5. Good safety profile for short-term use (when not combined with other CNS Depressants)
    1. High risk of dependence with longterm use
  • Medications
  • Benzodiazepines
  • Medications
  • Other Sedative-Hypnotics
  1. Z-Drug (e.g. Zolpidem)
  2. Barbiturate (e.g. Barbiturates)
  3. Gamma Hydroxybutyrate (GHB)
  4. Gamma Butyrolactone
  • Absorption
  1. Preparations with most rapid absorption
    1. Diazepam (Valium)
    2. Clorazepate
    3. Alprazolam (Xanax) taken sublingually
  2. Preparations with slowest absorption
    1. Oxazepam (Serax)
    2. Co-administration of Benzodiazepine with medication
      1. Maalox
      2. Gelusil
  • Metabolism
  1. Renal Excretion
  2. Hepatic Metabolism
    1. Microsomal oxidation
    2. Conjugation with glucuronic acid by glucuronyl transferases (Glucuronidation)
      1. Glucuronidation is the preferred metabolic pathway in elderly, debilitated and hepatic Impairment
        1. Lorazepam, Oxazepam, tamezapam all undergo Glucuronidation
      2. In contrast to Glucuronidation , drugs undergoing oxidative metabolism (CYP450) may accumulate
        1. Long acting agents (e.g. Diazepam, Chlordiazepoxide) are particularly higher risk for accumulation
  3. Metabolic pathways
    1. Clonazepam metabolizes to 7-aminoclonazepam
    2. Alprazolam metabolizes to Alpha-hydroxyalprazolam
    3. Chlordiazepoxide metabolizes to Oxazepam (via Norchlordiazepoxide, Demoxepam, Nordiazepam)
    4. Medazepam metabolizes to Oxazepam (via Nordiazepam) and Diazepam
    5. Diazepam metabolizes to Oxazepam (via Nordiazepam) and Temazepam
    6. Temazepam metabolizes to Oxazepam
    7. Agents that metabolize to Oxazepam via nordiazepam
      1. Diazepam
      2. Demoxepam
      3. Halazepam
      4. Chlorazepate
      5. Prezapam
  4. References
    1. Valentine (1996) J Anal Toxicol 20(6): 416-24 +PMID:8889678
  • Dosing
  • Strategies
  1. Initiate treatment with low dose Benzodiazepine
    1. Prevent symptoms completely by using a regular regimen
    2. Escalate dose slowly, no more often than every 2 weeks
    3. Maintain lowest effective dose for several months
    4. Start with 50% of typical dose in at risk cohorts
      1. Elderly
      2. Hepatic dysfunction
      3. Renal dysfunction
  2. Tapering dose
    1. Periodically attempt to lower dose or ideally, titrate off completely
    2. Indications for prolonged taper periods (2-4 weeks per dose step-down)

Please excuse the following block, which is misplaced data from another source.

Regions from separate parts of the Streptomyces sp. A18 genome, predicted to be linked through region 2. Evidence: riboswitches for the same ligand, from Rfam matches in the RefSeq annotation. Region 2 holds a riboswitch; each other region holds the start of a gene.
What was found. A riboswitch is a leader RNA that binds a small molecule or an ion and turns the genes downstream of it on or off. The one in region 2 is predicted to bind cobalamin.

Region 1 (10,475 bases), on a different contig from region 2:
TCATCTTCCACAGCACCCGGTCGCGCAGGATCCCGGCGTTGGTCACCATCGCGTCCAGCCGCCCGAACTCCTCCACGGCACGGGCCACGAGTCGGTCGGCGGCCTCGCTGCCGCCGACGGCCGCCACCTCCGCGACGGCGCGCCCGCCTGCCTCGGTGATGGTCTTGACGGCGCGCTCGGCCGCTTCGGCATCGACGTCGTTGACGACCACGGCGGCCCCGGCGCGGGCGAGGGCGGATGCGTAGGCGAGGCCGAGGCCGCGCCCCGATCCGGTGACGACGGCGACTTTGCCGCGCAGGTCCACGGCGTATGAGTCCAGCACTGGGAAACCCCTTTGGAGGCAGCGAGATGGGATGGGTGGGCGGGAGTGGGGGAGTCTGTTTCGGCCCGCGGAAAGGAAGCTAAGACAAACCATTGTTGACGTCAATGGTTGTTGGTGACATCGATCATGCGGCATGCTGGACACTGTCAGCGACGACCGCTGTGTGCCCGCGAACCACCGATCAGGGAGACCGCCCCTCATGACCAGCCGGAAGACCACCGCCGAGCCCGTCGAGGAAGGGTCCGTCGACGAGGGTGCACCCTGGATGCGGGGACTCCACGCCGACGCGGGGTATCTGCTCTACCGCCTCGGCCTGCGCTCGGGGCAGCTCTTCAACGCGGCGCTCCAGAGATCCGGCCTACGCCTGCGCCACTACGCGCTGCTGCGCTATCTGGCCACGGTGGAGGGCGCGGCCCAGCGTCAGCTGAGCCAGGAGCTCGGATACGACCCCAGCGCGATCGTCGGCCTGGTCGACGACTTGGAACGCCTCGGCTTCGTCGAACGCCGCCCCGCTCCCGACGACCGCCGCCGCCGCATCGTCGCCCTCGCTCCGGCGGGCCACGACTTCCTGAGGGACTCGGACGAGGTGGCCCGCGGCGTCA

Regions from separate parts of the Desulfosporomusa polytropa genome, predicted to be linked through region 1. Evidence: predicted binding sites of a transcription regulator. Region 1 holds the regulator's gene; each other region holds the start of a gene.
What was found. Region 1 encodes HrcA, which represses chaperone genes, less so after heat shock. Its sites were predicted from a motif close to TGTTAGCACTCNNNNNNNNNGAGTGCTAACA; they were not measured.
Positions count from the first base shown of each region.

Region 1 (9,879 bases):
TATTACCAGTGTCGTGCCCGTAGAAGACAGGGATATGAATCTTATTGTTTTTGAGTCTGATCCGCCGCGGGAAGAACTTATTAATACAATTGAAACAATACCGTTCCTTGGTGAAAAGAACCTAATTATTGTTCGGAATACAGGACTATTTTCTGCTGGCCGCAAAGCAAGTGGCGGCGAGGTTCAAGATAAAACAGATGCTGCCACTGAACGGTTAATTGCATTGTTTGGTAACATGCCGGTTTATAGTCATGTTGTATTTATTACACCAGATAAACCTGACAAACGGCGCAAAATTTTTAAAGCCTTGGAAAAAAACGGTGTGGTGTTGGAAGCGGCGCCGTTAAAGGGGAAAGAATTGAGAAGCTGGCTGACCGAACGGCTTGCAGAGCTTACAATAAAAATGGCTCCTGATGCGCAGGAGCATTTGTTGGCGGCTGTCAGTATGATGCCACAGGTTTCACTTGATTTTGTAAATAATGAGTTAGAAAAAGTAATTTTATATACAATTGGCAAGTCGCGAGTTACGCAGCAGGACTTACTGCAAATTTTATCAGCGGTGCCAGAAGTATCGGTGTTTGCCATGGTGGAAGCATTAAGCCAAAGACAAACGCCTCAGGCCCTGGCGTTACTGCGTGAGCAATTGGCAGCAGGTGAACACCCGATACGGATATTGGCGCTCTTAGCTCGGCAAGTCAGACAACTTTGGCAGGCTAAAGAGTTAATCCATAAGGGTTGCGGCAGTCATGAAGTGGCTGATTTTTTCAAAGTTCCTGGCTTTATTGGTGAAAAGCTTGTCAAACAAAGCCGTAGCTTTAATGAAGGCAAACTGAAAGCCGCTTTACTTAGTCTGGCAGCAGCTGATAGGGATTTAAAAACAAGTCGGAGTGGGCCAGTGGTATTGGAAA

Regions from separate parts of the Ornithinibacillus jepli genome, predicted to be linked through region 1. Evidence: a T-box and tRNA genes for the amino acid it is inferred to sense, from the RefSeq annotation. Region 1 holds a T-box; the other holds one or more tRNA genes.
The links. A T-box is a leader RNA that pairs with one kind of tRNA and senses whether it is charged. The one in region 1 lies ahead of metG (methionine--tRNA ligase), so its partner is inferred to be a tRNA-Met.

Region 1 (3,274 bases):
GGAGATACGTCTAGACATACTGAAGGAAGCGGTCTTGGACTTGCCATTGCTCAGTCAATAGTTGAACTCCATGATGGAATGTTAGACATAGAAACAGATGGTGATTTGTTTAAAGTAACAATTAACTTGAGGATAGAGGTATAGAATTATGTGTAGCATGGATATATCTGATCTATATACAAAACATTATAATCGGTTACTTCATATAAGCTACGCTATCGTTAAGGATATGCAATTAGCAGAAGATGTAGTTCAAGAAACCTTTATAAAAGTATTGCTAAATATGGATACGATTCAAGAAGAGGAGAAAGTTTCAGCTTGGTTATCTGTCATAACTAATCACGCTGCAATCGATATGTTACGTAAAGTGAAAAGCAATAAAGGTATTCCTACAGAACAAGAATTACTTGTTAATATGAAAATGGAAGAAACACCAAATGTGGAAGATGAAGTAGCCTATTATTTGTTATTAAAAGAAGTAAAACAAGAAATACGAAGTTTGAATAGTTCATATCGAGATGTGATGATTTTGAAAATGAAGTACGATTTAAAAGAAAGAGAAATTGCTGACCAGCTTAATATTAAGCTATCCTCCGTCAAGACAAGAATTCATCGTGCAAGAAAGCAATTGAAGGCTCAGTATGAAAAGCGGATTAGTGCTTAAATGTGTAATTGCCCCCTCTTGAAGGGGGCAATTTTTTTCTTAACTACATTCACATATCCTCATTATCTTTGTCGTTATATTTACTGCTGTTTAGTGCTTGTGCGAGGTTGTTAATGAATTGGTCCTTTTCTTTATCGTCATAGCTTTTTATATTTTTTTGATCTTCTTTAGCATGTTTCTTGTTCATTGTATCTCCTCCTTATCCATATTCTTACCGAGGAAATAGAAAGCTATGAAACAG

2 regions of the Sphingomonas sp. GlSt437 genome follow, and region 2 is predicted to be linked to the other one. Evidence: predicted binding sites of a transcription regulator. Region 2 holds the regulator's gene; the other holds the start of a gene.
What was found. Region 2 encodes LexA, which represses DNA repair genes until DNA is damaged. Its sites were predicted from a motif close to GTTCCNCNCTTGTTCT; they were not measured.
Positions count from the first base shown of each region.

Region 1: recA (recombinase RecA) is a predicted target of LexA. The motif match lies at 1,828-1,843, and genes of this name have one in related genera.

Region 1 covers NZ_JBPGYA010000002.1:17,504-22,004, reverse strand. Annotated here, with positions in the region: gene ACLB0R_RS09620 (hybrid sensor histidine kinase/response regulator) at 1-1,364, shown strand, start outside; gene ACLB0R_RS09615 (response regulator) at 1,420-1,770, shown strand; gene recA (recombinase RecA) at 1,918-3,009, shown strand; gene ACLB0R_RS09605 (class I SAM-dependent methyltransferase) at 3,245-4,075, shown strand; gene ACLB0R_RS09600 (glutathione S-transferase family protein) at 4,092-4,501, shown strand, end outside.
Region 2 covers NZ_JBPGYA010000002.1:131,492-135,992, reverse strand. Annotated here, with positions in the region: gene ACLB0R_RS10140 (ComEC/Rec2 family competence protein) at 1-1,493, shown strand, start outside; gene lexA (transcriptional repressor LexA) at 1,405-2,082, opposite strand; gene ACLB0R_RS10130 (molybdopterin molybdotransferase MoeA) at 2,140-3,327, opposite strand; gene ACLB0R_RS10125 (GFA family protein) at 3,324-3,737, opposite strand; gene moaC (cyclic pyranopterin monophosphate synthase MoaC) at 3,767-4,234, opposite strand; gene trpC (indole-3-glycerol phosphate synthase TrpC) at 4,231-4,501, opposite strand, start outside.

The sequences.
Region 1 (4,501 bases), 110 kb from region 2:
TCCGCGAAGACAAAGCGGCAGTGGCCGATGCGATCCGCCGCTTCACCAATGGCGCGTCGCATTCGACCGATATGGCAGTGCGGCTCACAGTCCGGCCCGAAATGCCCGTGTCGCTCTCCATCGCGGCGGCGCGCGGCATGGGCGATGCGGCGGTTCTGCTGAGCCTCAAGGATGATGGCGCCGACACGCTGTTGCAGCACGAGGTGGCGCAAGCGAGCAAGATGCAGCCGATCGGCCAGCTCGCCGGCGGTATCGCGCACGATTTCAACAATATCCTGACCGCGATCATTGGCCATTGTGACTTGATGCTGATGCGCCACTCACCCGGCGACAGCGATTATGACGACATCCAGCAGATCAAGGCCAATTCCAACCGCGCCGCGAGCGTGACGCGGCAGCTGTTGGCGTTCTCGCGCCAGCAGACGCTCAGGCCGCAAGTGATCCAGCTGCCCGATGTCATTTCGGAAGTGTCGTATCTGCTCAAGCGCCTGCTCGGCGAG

1. Higher Benzodiazepine doses
      2. Longer duration of Benzodiazepine use
      3. Short-acting Benzodiazepines (e.g. Alprazolam, Lorazepam)
    3. Example taper protocol
      1. Decrease dose by 25% for 1 week (2-4 weeks if prolonged taper indicated) THEN
      2. Decrease dose by 25% for 1 week (or 2-4 weeks if prolonged taper indicated) THEN
      3. Decrease dose by 10% per 1 week (or 2-4 weeks if prolonged taper indicated) until off
    4. Change to longer Half-Life drug if symptom breakthrough
      1. Example: Switch from Xanax to Clonazepam
  • Dosing
  • Equivalent to Valium 60 mg (for withdrawal)
  1. High Potency Benzodiazepines
    1. Alprazolam (Xanax) 6 mg
    2. Clonazepam (Klonopin) 24 mg
    3. Lorazepam (Ativan) 12 mg
  2. Low Potency Benzodiazepines
    1. Chlordiazepoxide (Limbitrol) 150 mg
    2. Flurazepam (Dalmane) 90 mg
    3. Halazepam (Paxipam) 240 mg
    4. Oxazepam (Serax) 60 mg
    5. Temazepam (Restoril) 60 mg
  1. Pregnancy Category: D
  2. Lactation: Not allowed
  • Adverse Effects
  1. Drug Dependence
    1. Risk Benzodiazepine Withdrawal (Seizures may occur, especially if underlying Seizure Disorder)
    2. Taper off Benzodiazepines in age over 65 years or if use >4 weeks
      1. See Benzodiazepine Withdrawal for taper schedules
      2. Dependence may start within days of regular use
  2. Sedation
  3. Nausea
  4. Blood dyscrasia
  5. Anterograde Amnesia
  6. Cognitive Impairment
  7. Respiratory depression
  8. Hyponatremia or Syndrome of Inappropriate Antidiuretic Hormone (SIADH)
  • Monitoring
  • Consider in patients on longterm therapy
  • References
  1. (2020) Presc Lett 27(12): 68-9
  2. (2020) Presc Lett, Resource #361206, Appropriate Use of Benzodiazepines
  3. Tasman (1997) Psychiatry, Saunders, p. 1641-6 [PubMed]
  4. Katzung (1989) Pharmacology, Lange, p. 264-7 [PubMed]